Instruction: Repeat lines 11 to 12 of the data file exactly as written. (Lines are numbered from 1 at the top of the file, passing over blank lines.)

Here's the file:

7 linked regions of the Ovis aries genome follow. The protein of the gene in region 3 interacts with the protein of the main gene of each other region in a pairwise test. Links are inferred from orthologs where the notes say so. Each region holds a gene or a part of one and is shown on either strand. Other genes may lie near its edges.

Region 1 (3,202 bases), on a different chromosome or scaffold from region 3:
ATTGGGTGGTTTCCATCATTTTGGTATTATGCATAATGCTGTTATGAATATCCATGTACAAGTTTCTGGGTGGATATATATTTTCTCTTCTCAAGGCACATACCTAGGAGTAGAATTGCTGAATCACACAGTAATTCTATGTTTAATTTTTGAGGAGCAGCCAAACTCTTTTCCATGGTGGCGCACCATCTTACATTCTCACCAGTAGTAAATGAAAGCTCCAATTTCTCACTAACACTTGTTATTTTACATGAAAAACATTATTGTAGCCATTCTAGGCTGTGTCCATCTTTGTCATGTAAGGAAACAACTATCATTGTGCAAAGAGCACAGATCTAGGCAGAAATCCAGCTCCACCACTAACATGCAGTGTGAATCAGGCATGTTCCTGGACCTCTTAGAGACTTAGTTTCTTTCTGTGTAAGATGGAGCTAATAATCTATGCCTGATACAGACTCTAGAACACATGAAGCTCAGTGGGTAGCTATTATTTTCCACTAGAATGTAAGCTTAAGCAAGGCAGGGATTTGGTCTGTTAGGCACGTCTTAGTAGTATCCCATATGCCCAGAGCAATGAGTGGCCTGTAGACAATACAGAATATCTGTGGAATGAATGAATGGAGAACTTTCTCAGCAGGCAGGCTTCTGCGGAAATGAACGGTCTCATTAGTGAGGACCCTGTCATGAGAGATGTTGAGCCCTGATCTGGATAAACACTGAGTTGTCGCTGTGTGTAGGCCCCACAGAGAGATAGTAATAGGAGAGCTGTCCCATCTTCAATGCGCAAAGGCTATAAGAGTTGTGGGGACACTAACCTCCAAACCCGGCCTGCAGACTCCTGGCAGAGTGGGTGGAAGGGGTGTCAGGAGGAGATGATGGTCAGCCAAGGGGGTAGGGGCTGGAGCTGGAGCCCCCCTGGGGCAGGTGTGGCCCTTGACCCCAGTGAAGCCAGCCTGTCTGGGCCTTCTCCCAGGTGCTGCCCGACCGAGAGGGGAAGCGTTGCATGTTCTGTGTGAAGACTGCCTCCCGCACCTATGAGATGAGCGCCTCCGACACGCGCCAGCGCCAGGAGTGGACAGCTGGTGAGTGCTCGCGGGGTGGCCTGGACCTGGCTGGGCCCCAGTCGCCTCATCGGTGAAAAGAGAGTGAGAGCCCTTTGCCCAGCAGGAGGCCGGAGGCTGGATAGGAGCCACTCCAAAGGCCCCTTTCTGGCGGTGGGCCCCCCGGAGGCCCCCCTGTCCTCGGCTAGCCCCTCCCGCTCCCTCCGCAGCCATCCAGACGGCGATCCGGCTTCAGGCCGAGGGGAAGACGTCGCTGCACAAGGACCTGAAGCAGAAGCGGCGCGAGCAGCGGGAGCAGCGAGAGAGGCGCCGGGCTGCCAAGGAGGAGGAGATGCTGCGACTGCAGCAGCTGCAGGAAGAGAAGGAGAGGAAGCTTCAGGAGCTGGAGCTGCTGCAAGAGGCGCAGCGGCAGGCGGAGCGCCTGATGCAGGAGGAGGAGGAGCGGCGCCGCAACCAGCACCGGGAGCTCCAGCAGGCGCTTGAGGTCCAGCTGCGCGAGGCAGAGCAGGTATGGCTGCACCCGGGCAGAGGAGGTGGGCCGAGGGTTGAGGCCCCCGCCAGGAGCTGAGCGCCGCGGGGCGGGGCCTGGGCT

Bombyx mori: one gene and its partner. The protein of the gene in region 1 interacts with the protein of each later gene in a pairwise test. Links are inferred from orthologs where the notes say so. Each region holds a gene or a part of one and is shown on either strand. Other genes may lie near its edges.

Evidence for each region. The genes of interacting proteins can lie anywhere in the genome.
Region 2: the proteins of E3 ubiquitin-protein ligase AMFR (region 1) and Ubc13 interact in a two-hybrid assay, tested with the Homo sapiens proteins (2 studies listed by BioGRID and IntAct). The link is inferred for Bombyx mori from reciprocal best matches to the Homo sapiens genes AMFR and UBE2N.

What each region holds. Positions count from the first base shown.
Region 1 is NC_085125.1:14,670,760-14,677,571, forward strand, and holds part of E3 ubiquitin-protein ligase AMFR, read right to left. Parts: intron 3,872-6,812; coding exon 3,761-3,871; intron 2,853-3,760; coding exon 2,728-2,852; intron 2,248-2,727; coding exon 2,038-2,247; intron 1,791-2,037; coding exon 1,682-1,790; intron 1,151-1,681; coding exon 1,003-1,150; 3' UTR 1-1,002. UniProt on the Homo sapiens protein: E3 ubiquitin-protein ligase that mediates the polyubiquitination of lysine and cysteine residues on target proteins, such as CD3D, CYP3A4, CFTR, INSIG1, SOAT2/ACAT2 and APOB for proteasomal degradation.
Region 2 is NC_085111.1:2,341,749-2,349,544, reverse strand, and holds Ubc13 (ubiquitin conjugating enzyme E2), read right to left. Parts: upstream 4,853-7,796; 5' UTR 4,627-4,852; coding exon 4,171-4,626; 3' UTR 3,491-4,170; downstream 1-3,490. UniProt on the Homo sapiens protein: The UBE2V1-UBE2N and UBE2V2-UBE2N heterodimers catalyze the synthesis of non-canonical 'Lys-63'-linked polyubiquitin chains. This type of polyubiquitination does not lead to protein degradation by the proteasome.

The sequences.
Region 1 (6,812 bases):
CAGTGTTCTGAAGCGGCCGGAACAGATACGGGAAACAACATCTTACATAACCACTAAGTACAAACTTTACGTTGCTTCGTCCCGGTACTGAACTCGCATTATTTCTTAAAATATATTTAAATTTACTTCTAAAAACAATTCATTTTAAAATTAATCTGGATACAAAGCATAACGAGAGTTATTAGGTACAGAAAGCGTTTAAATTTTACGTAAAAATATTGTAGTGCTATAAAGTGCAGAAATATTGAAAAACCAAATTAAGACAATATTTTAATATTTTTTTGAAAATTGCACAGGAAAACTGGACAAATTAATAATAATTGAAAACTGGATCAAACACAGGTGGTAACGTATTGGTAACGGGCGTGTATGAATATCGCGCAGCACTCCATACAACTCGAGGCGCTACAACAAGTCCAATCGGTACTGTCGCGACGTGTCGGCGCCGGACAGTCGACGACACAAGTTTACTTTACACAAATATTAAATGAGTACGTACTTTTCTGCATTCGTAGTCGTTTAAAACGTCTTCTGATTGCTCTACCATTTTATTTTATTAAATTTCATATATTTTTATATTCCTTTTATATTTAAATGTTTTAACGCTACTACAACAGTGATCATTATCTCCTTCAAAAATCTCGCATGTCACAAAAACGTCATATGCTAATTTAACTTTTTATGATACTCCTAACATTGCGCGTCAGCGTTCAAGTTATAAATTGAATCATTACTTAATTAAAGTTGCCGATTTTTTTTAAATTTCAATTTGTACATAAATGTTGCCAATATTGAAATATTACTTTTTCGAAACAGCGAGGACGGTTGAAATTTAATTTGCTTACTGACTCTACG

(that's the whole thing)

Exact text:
Region 1 (6,812 bases):
CAGTGTTCTGAAGCGGCCGGAACAGATACGGGAAACAACATCTTACATAACCACTAAGTACAAACTTTACGTTGCTTCGTCCCGGTACTGAACTCGCATTATTTCTTAAAATATATTTAAATTTACTTCTAAAAACAATTCATTTTAAAATTAATCTGGATACAAAGCATAACGAGAGTTATTAGGTACAGAAAGCGTTTAAATTTTACGTAAAAATATTGTAGTGCTATAAAGTGCAGAAATATTGAAAAACCAAATTAAGACAATATTTTAATATTTTTTTGAAAATTGCACAGGAAAACTGGACAAATTAATAATAATTGAAAACTGGATCAAACACAGGTGGTAACGTATTGGTAACGGGCGTGTATGAATATCGCGCAGCACTCCATACAACTCGAGGCGCTACAACAAGTCCAATCGGTACTGTCGCGACGTGTCGGCGCCGGACAGTCGACGACACAAGTTTACTTTACACAAATATTAAATGAGTACGTACTTTTCTGCATTCGTAGTCGTTTAAAACGTCTTCTGATTGCTCTACCATTTTATTTTATTAAATTTCATATATTTTTATATTCCTTTTATATTTAAATGTTTTAACGCTACTACAACAGTGATCATTATCTCCTTCAAAAATCTCGCATGTCACAAAAACGTCATATGCTAATTTAACTTTTTATGATACTCCTAACATTGCGCGTCAGCGTTCAAGTTATAAATTGAATCATTACTTAATTAAAGTTGCCGATTTTTTTTAAATTTCAATTTGTACATAAATGTTGCCAATATTGAAATATTACTTTTTCGAAACAGCGAGGACGGTTGAAATTTAATTTGCTTACTGACTCTACG